“We’ve had such a shortage for existing homes for sale, and that’s been that way for several years now, so homebuilders are looking for ways to add to the housing stock,” he said. “The price of land has gone up along with fees and everything else they have to pay, so it’s really hard to build a single-family home in that moderate price range. [Town homes enable] them to get more housing units on a piece of land. They can get the [prices] down into a more moderate price range. They’re finding the demand is there.”
In 2016, there were 10,541 town home sales in the 13-county metro-area, a 26 percent increase over 2014.
“I think it’s a direct reaction to what we’ve been talking about,” said David Siegel, executive director of the Builders Association. “We need a more affordable product.
A product for an aging population
Roughly 285,000 Minnesotans will turn 65 at some point this decade, which is more than in the past four decades combined, according to the Minnesota State Demographic Center. By 2035, Minnesota’s 65-and-older population will eclipse the 18-and-under age group for the first time in state history.
In 10 years, people over 65 will account for 43 percent of the state’s population.
“There are downsizers who want to get rid of their big house,” said Cotty Lowry, president of the Minneapolis Area Association of Realtors. “With town homes, especially if they’re single-level or not many levels, you can get your main bedroom on the level so you can move in and not worry about stairs. You can go to Florida or Arizona, lock it up, and somebody will take care of the [landscaping] for you.”
While some builders focused solely on single-family homes at the turn of the century, Dave Kenneth read the signs of an aging population and decided to give himself a head start in the town home market.
After spending years with now-defunct Hopkins-based Rottlund Homes, Kenneth started WoodRidge Homes in 2005 and focused on semi-custom, detached town homes that are maintained by homeowner associations.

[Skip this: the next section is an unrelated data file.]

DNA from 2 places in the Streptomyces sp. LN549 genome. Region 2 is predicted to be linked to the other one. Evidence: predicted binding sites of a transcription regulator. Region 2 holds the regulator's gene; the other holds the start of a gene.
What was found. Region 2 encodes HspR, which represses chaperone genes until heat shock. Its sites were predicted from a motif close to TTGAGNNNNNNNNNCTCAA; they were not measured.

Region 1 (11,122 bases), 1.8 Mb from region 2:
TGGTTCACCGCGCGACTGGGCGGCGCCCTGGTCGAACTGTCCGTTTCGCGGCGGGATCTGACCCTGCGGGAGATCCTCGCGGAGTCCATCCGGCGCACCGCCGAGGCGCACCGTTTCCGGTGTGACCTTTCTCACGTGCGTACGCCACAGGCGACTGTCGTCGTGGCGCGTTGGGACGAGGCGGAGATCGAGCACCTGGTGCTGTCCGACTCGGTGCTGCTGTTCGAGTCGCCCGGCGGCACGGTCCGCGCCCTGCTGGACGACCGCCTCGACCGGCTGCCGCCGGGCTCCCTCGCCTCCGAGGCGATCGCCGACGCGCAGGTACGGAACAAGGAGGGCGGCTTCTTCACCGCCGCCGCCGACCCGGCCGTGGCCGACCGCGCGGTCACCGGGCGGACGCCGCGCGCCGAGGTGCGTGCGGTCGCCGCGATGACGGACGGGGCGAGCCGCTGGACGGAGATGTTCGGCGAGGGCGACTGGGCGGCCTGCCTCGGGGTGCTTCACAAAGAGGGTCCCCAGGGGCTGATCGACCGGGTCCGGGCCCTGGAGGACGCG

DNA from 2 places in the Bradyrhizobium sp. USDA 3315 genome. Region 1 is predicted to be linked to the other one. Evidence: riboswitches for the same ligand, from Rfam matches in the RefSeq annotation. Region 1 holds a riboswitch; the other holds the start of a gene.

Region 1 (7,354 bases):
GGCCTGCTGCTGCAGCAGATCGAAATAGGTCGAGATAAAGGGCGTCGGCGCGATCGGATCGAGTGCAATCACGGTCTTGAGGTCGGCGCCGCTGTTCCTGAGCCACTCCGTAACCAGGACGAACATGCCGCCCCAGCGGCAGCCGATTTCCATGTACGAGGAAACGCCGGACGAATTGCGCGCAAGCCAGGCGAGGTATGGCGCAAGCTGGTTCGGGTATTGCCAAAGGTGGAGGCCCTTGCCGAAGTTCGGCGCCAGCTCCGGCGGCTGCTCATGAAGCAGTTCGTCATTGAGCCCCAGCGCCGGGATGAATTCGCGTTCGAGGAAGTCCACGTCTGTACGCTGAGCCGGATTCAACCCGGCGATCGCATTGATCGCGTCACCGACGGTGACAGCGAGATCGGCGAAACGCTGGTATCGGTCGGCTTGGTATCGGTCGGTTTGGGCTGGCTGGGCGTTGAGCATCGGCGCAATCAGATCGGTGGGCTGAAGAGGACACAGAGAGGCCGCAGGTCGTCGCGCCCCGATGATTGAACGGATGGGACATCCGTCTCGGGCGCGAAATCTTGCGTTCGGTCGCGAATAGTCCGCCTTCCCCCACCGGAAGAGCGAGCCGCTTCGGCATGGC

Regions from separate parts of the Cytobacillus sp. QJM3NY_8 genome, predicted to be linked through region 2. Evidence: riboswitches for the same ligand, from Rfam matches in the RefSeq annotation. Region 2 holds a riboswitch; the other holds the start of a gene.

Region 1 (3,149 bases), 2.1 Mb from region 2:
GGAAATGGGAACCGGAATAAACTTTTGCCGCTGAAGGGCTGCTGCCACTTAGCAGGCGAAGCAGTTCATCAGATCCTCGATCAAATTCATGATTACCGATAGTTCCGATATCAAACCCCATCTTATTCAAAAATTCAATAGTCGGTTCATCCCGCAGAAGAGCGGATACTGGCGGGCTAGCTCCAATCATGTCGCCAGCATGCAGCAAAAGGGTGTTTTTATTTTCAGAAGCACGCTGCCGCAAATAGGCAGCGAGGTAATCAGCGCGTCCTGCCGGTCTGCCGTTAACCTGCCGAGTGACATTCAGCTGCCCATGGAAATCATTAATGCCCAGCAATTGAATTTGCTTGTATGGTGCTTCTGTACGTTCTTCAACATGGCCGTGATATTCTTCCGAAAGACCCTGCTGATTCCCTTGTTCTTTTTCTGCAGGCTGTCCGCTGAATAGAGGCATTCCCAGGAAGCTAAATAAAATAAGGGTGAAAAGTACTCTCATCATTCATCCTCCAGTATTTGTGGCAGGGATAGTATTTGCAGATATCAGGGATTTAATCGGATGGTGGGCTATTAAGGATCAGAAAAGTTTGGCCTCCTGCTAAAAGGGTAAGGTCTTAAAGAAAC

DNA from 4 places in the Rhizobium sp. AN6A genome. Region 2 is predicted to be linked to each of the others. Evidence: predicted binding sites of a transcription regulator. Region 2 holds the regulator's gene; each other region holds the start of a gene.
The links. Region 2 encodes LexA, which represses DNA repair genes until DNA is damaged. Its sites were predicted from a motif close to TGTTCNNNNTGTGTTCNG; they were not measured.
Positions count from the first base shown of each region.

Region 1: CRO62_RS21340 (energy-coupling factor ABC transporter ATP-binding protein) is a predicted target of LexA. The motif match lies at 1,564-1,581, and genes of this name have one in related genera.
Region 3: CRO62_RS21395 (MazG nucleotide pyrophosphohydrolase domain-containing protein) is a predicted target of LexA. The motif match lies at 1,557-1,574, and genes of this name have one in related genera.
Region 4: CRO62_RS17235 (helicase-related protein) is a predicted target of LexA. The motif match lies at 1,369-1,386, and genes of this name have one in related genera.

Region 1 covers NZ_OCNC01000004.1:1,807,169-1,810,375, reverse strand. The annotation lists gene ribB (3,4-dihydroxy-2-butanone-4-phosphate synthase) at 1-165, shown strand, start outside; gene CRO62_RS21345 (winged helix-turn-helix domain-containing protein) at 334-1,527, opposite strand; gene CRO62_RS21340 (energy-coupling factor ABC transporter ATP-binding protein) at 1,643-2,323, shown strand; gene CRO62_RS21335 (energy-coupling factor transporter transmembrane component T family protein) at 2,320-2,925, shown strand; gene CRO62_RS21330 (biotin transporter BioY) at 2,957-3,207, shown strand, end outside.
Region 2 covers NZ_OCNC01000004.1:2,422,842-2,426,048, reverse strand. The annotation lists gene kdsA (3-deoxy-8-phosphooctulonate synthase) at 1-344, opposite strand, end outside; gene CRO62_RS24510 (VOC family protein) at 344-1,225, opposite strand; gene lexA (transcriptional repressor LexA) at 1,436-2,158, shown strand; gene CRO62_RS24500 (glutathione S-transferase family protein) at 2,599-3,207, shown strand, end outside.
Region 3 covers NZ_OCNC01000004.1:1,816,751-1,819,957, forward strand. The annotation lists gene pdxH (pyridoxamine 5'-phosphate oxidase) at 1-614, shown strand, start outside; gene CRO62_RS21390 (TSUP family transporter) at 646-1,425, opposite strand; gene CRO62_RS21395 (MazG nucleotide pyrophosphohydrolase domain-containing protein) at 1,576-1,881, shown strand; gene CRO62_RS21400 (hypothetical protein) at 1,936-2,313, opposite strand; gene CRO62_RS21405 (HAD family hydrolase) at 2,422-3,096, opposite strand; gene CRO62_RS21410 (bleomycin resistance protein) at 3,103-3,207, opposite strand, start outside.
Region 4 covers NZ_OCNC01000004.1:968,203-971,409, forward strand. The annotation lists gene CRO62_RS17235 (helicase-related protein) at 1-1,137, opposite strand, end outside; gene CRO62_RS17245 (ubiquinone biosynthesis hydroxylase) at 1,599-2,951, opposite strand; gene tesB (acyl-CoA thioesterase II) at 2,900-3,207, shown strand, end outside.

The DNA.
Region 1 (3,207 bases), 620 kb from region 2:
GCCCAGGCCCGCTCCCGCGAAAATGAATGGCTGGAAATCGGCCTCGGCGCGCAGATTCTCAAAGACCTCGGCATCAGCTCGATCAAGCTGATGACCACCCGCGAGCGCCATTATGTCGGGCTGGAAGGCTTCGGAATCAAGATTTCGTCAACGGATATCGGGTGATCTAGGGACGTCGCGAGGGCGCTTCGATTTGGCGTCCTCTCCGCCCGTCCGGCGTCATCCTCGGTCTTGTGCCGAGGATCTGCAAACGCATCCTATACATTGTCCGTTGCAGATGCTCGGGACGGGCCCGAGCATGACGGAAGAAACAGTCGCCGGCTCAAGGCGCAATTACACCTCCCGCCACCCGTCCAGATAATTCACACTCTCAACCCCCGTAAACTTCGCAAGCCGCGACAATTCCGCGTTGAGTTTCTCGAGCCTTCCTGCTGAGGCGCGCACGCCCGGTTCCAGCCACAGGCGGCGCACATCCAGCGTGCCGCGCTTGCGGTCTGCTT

“All of these periodicals and information I was gathering was talking about impending baby boomers and how many were going to retire per day,” Kenneth said. “It was a combination of that, doing a niche product, and not being able to compete with the nationals on the single-family level. I didn’t want to bump heads with them every single time I built a house.”
Over the past decade, Kenneth has developed three town home communities in Waconia — Somerwood Cottages, Interlaken East and West, totaling 101 lots, including a new home for the Crouchers, who plan to move in by June.
In Waconia, the Crouchers’ feel they’ll have the space they need without the hassle of landscaping and upkeep. The town home they chose comes with a finished basement.
“In Waconia, you can live 100 percent on the main level,” Doug Croucher said. “You can do without the stairs if that becomes necessary. With a downstairs, however, it gives us a little more room for entertaining grandkids. The stairs are a straight shot.”
Once a pioneer for building town homes in Waconia, Kenneth’s new developments compete with new town homes being built by CalAtlantic and Toronto-based Mattamy Homes.
“We’re surrounded by all the nationals,” Kenneth said. “When we started in 2005, they didn’t have a presence in town.”
An option for those looking to buy
Demand for town homes has spiked in the past two years. This past February, there were 77 pending sales for town homes in the Twin Cities, a 60.4 percent increase when compared to the same month in 2016 and a 71.1 percent increase when compared to February 2015.
Tousley said town homes are attractive to people looking to buy their first home, especially millennials.
“There are a lot of people in that first move-up situation. I think that is going to drive a lot of demand [for town homes],” he said. “Interest rates are still low enough that home ownership in the Twin Cities is pretty affordable compared to most other places.”
Prior to the housing collapse, Kenneth said families bypassed buying town homes and went straight to single-family units. Now, town homes seems like the best option.
“Rents are going up and people are renting apartments. If they’re renting, they might as well buy a town home to get the benefits of ownership,” Kenneth said.
While some may argue town homes will decrease the value of surrounding single-family homes, Tousley believes the contrary.
“The cities like it because it increases the tax base,” he said. “There are requirements in terms of how they look. If you’re building a town home in Eden Prairie, when you get the permit, the city is going to make sure they maintain the character of Eden Prairie. They won’t let you come in and build a piece of junk. If anything, if it’s done well, it might increase values in some areas.